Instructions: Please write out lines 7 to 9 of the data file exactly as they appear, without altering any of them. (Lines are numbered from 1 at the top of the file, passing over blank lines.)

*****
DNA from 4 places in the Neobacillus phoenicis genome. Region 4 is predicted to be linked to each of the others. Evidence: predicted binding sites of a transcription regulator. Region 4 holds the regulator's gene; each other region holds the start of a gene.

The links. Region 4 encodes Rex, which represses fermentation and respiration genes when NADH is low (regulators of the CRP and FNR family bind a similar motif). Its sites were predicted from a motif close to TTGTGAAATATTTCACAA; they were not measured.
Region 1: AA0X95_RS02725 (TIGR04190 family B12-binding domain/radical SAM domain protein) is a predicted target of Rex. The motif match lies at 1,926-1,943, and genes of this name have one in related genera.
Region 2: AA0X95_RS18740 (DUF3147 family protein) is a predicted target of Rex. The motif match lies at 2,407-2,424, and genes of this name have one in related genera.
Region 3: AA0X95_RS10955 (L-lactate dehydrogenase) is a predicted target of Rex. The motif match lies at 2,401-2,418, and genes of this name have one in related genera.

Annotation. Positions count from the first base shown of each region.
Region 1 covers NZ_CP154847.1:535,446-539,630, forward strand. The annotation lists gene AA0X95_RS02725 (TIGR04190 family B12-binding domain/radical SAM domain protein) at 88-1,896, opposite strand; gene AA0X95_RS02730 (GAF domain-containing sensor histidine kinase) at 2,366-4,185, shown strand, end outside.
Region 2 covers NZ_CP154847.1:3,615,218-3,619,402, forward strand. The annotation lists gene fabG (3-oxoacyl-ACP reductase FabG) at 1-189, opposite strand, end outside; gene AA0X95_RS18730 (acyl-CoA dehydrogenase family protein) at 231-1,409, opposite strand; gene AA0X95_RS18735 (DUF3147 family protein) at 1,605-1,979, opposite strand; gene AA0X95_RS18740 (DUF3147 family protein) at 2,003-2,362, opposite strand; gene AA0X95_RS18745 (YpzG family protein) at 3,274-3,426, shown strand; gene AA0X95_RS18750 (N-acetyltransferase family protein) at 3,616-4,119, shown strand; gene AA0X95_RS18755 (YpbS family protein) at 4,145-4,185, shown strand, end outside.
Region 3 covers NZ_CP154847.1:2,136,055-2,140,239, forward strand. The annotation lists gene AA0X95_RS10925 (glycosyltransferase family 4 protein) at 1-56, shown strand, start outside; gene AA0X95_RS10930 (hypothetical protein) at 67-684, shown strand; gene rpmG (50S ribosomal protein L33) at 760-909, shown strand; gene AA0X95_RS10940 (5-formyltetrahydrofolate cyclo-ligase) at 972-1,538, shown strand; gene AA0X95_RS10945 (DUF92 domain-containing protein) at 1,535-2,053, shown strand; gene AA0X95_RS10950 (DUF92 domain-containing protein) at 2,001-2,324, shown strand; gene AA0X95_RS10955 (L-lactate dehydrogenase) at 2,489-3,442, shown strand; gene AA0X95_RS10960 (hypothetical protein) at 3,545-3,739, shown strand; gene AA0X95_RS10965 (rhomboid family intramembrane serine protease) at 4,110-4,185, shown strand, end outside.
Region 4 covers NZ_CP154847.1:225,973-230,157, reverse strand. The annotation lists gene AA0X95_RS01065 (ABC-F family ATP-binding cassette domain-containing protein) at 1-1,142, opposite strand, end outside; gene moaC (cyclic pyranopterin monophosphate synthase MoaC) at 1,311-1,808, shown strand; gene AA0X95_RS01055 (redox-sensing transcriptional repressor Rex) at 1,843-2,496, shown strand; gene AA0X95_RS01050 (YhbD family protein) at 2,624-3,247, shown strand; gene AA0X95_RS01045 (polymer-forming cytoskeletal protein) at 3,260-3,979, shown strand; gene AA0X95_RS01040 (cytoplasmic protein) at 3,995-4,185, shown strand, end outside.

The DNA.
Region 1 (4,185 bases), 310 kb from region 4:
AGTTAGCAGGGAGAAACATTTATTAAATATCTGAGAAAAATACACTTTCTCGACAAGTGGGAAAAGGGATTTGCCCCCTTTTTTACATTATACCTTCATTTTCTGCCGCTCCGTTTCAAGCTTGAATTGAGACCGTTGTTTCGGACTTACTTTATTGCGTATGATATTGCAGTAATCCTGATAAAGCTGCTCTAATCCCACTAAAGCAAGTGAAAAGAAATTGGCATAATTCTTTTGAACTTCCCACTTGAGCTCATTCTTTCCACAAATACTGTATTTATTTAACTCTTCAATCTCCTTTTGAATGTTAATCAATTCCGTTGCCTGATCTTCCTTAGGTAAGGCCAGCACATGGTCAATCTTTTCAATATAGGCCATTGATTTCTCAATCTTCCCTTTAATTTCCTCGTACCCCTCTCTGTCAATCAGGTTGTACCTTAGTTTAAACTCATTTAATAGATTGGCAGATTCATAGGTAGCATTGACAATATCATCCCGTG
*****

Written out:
Region 1 covers NZ_CP154847.1:535,446-539,630, forward strand. The annotation lists gene AA0X95_RS02725 (TIGR04190 family B12-binding domain/radical SAM domain protein) at 88-1,896, opposite strand; gene AA0X95_RS02730 (GAF domain-containing sensor histidine kinase) at 2,366-4,185, shown strand, end outside.
Region 2 covers NZ_CP154847.1:3,615,218-3,619,402, forward strand. The annotation lists gene fabG (3-oxoacyl-ACP reductase FabG) at 1-189, opposite strand, end outside; gene AA0X95_RS18730 (acyl-CoA dehydrogenase family protein) at 231-1,409, opposite strand; gene AA0X95_RS18735 (DUF3147 family protein) at 1,605-1,979, opposite strand; gene AA0X95_RS18740 (DUF3147 family protein) at 2,003-2,362, opposite strand; gene AA0X95_RS18745 (YpzG family protein) at 3,274-3,426, shown strand; gene AA0X95_RS18750 (N-acetyltransferase family protein) at 3,616-4,119, shown strand; gene AA0X95_RS18755 (YpbS family protein) at 4,145-4,185, shown strand, end outside.
Region 3 covers NZ_CP154847.1:2,136,055-2,140,239, forward strand. The annotation lists gene AA0X95_RS10925 (glycosyltransferase family 4 protein) at 1-56, shown strand, start outside; gene AA0X95_RS10930 (hypothetical protein) at 67-684, shown strand; gene rpmG (50S ribosomal protein L33) at 760-909, shown strand; gene AA0X95_RS10940 (5-formyltetrahydrofolate cyclo-ligase) at 972-1,538, shown strand; gene AA0X95_RS10945 (DUF92 domain-containing protein) at 1,535-2,053, shown strand; gene AA0X95_RS10950 (DUF92 domain-containing protein) at 2,001-2,324, shown strand; gene AA0X95_RS10955 (L-lactate dehydrogenase) at 2,489-3,442, shown strand; gene AA0X95_RS10960 (hypothetical protein) at 3,545-3,739, shown strand; gene AA0X95_RS10965 (rhomboid family intramembrane serine protease) at 4,110-4,185, shown strand, end outside.